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10 evidences that Portugal is still influential in Brazil

March 6, 2013 3 Comments

Portugal, which ruled over Brazil till the early 19th century, has a huge influence, to this day, over Brazilian culture – which is often overlooked by  distracted observers. These are just a few evidences that the Iberian spirit still lives deep  in the Brazilian soul:

 

history culture  10 evidences that Portugal is still influential in Brazil

Portuguese dancer photographed by Evan Bench/Flickr

1 – Population

Some 277,000 Portuguese citizens live in Brazil – they represent the main foreign community in the country. But several dozen million Brazilians descend from Portuguese immigrants and keep some of their ancestors´ traditions. The practice of Catholicism, so strong in Portugal, is still dominant in Brazil, despite the growth of other Christian faiths and African religions.

2 – Language

Very few countries with Brazil’s dimensions have one overwhelming language that is spoken full time by nearly all the population. In contrast, for example, with India, that has 22 languages spoken by over 1 million people. The main official language, Hindi, is spoken by only 41% of Indians. The United States is also way less homogeneous than Brazil, when you think English is the mother tongue of only 82% of its population. Portuguese is probably the mother tongue of over 95% of Brazilians.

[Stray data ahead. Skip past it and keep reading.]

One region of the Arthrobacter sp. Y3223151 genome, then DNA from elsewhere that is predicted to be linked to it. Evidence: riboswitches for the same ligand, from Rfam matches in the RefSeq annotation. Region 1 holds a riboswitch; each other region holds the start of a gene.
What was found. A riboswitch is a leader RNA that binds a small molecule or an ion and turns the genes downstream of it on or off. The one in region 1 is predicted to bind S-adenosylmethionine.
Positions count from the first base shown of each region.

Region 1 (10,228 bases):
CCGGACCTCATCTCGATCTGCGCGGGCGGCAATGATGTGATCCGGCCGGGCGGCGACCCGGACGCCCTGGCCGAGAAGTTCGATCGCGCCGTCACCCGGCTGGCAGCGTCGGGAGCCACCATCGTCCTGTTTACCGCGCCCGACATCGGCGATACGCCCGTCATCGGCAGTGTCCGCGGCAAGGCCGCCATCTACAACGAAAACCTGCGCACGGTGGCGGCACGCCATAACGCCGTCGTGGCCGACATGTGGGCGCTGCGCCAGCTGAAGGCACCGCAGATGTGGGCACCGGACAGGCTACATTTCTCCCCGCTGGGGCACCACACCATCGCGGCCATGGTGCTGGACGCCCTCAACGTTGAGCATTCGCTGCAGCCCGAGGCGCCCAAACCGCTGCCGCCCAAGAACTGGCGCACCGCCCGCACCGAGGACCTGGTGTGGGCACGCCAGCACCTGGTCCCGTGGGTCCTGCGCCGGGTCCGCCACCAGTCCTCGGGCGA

Naturally, there are several differences between the European and the Brazilian Portuguese, both in vocabulary and grammar. But it is still the same language. Several Portuguese authors are studied in Brazilian schools, such as poets Luis de Camões and Fernando Pessoa, or Realist novelist Eça de Queirós. Also, the most popular names in Brazil - Maria, José, Antônio, João and Francisco – are also dominant in Portugal, although sometimes in different combinations. For instance, Maria José (for girls) and José Maria (for boys) are way more common among Portuguese.

3 – Rio’s accent

In 1808, when Napoleon’s troops reached Lisbon, the Portuguese royals had to escape to Rio, where they established their court. They brought with them lots of noble families and servants that transformed the way local population spoke, generating the so-called carioca accent, popularized by Globo TV soap operas and newscast. The main characteristic of the carioca accent is the way the letter S is pronounced at the end of words, hissing like a snake’s SHHH. While most Brazilians would say praias (beaches), someone from Rio might say praiashhh – just like somebody from Lisbon.

4 – Sweets

Traditional Portuguese sweet pastries and other deserts have a very strong presence in Brazilian bakeries. They have huge amounts of sugar, dozens of egg yolks and a delicious taste that makes you forget the risk of a cardiac arrest. Pastéis de Santa Clara and pingo de tocha are sold as pastries, while the golden threads of fios de ovos are used to decorate cakes.

history culture  10 evidences that Portugal is still influential in Brazil

Fios de ovos photographed by Lipe Fontoura/ Wikipedia

5 – Tiles

Azulejos, the very typical Portuguese painted tile work of Moor origin, can be seen in historical, colonial building in several parts of Brazil. You can read more about them and see a selection of azulejos found in different Brazilian cities in a previous post.